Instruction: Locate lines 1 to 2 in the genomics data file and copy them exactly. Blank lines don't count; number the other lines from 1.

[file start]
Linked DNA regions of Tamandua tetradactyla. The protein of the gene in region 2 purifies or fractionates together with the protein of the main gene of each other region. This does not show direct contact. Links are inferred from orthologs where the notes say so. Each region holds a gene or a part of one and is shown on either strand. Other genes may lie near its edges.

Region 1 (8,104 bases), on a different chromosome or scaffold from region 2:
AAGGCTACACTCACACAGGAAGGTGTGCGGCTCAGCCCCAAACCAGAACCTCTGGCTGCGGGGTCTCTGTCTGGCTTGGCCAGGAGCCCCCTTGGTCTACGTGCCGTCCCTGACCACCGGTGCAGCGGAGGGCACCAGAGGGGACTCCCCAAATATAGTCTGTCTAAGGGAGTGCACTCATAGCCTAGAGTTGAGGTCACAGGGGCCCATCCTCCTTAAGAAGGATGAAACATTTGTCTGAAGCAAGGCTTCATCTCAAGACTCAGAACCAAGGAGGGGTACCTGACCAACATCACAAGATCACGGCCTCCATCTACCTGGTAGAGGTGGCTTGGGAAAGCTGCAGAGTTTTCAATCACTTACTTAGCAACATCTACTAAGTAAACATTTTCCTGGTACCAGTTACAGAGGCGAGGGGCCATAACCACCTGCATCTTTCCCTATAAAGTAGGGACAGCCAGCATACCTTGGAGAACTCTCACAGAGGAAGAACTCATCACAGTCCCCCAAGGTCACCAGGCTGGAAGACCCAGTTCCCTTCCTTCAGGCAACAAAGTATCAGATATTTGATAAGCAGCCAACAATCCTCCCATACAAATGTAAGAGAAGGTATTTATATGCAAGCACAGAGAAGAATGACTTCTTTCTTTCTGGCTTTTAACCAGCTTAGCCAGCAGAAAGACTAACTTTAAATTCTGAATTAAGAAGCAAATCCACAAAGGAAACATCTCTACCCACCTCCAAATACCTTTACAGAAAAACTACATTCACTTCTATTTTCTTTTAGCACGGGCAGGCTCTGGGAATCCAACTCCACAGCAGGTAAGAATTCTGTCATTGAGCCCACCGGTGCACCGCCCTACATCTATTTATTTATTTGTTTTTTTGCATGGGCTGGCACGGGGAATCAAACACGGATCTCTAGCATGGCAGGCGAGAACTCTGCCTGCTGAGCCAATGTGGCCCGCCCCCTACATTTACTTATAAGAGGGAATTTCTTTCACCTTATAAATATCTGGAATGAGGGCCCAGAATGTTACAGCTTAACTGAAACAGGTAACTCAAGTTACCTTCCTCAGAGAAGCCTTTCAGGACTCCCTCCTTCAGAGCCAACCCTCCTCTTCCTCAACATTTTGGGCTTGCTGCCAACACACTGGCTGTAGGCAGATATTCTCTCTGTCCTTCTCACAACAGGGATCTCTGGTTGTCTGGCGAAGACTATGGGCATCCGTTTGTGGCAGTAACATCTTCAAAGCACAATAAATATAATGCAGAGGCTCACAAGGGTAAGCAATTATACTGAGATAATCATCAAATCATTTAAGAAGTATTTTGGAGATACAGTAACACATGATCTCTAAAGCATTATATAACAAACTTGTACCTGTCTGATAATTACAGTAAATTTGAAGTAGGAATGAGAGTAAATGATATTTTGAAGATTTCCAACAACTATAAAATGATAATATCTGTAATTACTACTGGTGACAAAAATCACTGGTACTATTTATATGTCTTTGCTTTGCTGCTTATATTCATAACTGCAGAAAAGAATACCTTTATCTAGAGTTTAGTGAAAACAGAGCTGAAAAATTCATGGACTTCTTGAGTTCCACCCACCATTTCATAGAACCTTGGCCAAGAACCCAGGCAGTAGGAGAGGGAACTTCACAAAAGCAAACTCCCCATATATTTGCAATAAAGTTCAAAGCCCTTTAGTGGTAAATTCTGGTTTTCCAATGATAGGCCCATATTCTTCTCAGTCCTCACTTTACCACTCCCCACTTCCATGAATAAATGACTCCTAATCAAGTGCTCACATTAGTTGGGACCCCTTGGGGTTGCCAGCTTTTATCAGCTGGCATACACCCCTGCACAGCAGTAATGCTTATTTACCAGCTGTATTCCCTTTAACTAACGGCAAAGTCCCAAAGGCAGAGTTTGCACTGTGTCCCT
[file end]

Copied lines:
Linked DNA regions of Tamandua tetradactyla. The protein of the gene in region 2 purifies or fractionates together with the protein of the main gene of each other region. This does not show direct contact. Links are inferred from orthologs where the notes say so. Each region holds a gene or a part of one and is shown on either strand. Other genes may lie near its edges.

Region 1 (8,104 bases), on a different chromosome or scaffold from region 2: